Mr. Packer acknowledged that prices are higher than on the mainland, but he said that is a function of market forces and a short season. He added that the question of why gas prices are higher on the Vineyard is not a new one.
Mr. Packer said that a group like the Martha's Vineyard Commission might be in a position to bring all of those involved in the transport and sale of gasoline together for an open forum. "Just get the questions fired at us and we will answer the best we can and maybe we will answer the questions of these eight people," he said.
Mr. Packer said the notion that he or his company pressured or intimidated any supplier is simply wrong. "People know our company," he said. "We don't intimidate people. We enjoy living on Martha's Vineyard and that claim is kind of far-fetched."
Mr. Packer said the lawsuit is new to him. On Tuesday he said that he had not received a copy of the complaint and so had not read it. "Whatever the court says, we will answer the questions to the best of our ability and I think when they are all on the table I think that people will be satisfied that the price of gasoline and other commodities on the Vineyard are in line with what they should be," he said.
According to a company web site, Drake Petroleum, a subsidiary of Warren Equities, Inc., is one of New England's largest independent petroleum distributors. Drake distributes refined petroleum products through a network of company-owned service stations and convenience stores.
Jeffrey Walker, general counsel for Drake Petroleum, said he had not seen the lawsuit and so could not comment on the details. But he said there is no basis for any action.
"I certainly think that whatever he [Mr. Schultz] is trying to put together doesn't fit together and won't fit together," said Mr. Walker. "I will say that we are offended that he is suggesting a long-running overt conspiracy involving Drake and Packer among others, which is totally wrong."
Commenting on the industry in general and the Vineyard's higher pricing when compared to the mainland, Mr. Walker said that there are many components involved in the final price of a gallon of gasoline, including supply, re-supply, exposure, and competition.
"I think it is sort of the general principles of economics and markets that are in play here," Mr. Walker said. "If you had another 15 stations on the Island or enormous quantity of storage on the Island you could take care of some of the pricing issues with volume economics and efficiencies in that regard, but you don't, so you are stuck with what you have."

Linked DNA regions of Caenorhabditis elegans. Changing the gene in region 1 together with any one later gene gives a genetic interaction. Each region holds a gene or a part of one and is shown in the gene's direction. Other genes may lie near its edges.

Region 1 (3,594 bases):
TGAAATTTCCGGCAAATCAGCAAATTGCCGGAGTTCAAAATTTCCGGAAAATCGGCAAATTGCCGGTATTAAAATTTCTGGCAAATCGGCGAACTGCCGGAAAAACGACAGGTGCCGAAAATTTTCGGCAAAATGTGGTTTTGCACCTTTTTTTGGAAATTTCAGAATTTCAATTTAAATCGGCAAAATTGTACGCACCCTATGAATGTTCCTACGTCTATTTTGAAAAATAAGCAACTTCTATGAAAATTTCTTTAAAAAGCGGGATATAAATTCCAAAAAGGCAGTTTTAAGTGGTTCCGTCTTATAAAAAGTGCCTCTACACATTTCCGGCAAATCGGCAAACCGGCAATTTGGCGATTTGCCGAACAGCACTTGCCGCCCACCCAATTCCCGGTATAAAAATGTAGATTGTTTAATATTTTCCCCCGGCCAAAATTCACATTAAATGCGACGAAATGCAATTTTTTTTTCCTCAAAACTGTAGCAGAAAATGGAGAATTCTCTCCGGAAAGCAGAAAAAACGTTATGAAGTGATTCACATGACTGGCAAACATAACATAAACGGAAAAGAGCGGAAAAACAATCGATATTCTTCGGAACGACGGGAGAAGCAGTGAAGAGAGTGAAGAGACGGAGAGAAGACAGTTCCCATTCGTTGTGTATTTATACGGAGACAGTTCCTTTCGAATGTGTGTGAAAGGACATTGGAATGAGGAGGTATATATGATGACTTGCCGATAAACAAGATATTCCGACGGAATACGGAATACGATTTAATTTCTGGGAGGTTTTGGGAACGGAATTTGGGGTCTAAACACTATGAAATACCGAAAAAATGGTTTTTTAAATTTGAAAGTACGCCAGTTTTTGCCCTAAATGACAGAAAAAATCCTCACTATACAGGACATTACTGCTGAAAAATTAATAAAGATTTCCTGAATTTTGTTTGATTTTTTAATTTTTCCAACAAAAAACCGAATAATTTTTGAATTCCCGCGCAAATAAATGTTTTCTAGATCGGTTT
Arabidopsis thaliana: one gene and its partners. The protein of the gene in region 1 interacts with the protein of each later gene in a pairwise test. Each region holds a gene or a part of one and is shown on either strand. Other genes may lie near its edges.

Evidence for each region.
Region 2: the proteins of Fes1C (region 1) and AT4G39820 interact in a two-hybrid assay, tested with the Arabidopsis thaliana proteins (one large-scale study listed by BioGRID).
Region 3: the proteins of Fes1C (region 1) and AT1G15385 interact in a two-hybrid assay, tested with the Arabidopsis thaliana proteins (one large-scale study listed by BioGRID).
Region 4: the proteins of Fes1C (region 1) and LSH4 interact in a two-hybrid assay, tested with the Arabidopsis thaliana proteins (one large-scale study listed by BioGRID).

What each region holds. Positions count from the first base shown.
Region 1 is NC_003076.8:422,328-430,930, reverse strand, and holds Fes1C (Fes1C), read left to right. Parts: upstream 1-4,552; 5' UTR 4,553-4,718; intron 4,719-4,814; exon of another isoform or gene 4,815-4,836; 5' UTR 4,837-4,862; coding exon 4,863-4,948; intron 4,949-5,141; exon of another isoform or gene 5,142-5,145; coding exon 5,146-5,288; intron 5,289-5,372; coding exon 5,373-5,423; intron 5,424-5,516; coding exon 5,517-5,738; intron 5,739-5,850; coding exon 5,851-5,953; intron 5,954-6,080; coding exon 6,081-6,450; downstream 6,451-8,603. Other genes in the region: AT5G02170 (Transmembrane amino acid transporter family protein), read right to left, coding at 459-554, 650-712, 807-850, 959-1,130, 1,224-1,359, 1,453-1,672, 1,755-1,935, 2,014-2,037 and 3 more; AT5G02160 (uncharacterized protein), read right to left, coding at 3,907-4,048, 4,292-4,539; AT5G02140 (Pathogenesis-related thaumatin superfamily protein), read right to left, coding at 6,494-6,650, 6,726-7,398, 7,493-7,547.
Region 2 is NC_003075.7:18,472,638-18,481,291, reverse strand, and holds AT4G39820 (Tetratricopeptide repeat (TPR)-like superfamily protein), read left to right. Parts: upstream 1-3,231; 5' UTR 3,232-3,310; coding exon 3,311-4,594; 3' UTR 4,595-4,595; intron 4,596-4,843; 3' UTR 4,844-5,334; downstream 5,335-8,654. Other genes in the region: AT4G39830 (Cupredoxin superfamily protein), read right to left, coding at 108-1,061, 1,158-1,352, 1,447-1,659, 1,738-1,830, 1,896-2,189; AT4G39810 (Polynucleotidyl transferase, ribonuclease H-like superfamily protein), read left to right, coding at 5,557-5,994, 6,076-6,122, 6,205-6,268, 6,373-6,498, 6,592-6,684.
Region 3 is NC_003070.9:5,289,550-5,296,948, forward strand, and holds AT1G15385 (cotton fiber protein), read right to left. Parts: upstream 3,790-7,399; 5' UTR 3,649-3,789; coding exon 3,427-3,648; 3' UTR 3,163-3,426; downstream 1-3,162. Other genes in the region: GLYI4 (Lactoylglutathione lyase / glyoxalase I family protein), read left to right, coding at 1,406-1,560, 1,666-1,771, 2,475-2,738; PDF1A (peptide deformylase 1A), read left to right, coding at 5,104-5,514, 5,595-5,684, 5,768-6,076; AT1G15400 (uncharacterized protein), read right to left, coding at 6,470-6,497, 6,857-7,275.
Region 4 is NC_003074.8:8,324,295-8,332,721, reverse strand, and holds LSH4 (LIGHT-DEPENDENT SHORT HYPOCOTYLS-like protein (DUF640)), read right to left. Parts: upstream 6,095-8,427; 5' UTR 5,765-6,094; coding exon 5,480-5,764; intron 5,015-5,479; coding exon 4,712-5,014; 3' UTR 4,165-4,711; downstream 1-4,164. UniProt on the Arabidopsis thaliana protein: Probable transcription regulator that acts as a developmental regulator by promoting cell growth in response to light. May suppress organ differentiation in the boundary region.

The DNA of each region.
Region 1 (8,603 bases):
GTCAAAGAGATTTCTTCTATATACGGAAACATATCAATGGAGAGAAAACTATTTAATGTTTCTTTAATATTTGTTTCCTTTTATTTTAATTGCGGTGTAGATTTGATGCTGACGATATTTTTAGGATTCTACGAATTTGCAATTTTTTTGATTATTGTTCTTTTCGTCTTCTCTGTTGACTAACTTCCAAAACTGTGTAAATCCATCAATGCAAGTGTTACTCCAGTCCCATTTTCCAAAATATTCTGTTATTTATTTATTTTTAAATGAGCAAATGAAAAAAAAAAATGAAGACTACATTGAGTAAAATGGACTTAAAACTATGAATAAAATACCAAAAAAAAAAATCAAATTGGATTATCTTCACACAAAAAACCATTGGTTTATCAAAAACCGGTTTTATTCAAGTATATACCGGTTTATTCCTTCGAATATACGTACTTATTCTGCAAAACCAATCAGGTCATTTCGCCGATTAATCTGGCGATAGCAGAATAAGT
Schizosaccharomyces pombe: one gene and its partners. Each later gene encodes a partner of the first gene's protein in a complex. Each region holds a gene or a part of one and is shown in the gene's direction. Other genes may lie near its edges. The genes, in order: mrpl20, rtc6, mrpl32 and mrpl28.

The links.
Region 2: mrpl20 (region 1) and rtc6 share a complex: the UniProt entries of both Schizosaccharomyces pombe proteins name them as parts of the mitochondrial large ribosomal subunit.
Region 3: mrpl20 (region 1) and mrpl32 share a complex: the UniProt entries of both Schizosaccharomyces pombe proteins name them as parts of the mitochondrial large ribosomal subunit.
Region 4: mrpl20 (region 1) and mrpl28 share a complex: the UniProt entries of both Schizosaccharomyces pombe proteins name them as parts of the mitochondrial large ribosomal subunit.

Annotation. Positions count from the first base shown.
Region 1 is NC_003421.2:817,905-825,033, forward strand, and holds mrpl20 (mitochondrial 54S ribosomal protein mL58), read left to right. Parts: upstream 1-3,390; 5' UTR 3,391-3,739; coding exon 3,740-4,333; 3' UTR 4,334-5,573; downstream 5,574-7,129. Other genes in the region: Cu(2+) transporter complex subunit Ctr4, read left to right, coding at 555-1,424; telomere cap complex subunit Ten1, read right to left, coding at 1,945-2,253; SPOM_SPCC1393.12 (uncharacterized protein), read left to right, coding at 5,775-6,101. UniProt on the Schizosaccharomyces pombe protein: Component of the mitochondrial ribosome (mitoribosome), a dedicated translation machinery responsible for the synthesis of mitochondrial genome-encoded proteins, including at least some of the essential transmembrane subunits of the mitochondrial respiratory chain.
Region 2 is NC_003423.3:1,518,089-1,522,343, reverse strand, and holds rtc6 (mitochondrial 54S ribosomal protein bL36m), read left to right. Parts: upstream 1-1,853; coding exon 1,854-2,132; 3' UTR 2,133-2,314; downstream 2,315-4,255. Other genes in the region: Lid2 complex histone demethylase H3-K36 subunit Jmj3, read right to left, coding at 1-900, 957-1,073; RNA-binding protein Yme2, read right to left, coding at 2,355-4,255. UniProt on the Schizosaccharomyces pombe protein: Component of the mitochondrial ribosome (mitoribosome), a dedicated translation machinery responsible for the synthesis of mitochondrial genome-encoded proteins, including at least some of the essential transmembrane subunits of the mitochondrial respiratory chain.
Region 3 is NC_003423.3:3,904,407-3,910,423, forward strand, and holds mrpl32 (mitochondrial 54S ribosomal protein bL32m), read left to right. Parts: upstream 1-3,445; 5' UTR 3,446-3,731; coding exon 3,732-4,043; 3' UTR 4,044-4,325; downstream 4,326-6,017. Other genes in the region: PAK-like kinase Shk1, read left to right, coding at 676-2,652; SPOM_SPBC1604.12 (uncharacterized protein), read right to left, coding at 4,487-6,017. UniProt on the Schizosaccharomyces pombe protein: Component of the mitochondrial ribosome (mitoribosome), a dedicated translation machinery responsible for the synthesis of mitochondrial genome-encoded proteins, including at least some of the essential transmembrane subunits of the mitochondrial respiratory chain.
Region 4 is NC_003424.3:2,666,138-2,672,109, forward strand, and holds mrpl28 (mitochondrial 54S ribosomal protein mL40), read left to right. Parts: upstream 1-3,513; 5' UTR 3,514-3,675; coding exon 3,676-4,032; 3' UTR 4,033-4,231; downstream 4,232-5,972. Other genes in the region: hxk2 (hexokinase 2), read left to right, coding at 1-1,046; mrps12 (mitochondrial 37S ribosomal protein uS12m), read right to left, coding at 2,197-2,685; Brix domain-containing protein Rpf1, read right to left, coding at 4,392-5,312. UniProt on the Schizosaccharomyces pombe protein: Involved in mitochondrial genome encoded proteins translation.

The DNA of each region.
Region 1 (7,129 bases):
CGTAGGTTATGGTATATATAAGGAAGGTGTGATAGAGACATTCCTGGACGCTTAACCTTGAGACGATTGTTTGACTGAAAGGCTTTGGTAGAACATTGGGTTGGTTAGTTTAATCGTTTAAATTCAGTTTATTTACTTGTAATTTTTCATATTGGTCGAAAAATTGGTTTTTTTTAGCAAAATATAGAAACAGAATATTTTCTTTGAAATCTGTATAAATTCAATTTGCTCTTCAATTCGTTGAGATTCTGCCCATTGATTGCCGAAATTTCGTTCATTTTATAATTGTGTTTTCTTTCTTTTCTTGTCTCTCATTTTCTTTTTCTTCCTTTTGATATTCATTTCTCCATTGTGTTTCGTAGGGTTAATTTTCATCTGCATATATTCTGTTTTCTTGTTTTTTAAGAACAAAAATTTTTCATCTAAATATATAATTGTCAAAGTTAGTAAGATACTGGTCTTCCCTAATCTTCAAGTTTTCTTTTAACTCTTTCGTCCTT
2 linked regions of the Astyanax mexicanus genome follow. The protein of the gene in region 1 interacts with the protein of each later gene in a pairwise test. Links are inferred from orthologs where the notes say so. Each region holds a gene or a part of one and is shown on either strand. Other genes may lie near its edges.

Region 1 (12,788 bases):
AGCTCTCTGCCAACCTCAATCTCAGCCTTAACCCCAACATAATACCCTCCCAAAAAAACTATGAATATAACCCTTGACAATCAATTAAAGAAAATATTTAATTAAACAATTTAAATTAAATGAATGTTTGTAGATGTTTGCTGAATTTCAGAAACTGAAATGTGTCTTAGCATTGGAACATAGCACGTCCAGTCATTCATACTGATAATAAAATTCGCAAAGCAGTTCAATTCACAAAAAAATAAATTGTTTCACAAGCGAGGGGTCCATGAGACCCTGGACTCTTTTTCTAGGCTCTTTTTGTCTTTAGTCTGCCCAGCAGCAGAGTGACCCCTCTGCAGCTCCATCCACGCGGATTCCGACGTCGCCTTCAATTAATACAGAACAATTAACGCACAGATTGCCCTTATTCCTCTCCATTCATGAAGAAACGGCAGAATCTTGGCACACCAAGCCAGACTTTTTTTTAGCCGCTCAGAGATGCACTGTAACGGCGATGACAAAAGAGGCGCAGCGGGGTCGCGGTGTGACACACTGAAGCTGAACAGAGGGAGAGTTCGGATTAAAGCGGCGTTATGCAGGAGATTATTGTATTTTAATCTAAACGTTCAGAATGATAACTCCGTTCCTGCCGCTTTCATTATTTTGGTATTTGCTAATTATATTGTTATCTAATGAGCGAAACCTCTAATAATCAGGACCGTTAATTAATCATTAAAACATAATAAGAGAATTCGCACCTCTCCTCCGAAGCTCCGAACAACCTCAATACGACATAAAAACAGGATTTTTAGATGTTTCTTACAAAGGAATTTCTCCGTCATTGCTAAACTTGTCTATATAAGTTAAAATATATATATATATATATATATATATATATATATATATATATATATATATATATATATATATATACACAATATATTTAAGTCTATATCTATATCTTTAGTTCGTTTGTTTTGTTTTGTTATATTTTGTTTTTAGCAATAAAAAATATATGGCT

MVC said no
There are currently nine gas stations on Martha's Vineyard. That number has more to do with the powerful permitting authority of the Martha's Vineyard Commission than any lack of would-be competitors.
In 2002 two companies appeared before the commission with plans to build new gas stations off State Road in Vineyard Haven in an area opposite Cronig's Market. The MVC rejected both.
Additional traffic congestion, the effects a new gas station would have on the economic well-being of the Vineyard's two up-Island gas stations, and a variety of personal philosophies that rested on less use of automobiles all played parts in the commissioners' decision making.
In September 2002 the commissioners voted 11-0 to deny a plan for a gas station on the site of the old Coca-Cola bottling plant, then owned by Thomas Gervais and Robert Goldsborough and now occupied by Island Home Furnishings.
In December 2002 the MVC voted 8-3 to reject Tisbury Fuel Service's proposed gas station that included a discount plan for Island residents. The station was to be located on High Point Lane across from the Tisbury Park and Ride lot.
The station backers filed suit in Dukes County Superior Court on Feb. 12, 2003. In its 26-page complaint, Tisbury Fuel Services claimed that the company was denied a fair hearing before an impartial body and that the MVC based its conclusions on "mere speculation," and failed to take into account the benefits for year-round Island residents during most of each year, as opposed to "any detriment caused by a slight increase" in traffic for six weeks during the summer season.
The MVC's enabling legislation provides a legal framework under which the commission is provided with broad discretion when weighing the benefits and detriments of a project. That legislation is a strong legal bulwark.
In March 2006 a Superior Court judge ruled that the MVC acted reasonably when it decided that an offer to sell gasoline at a discount to Islanders did not outweigh the probable detriments associated with a proposal to build a new gas station.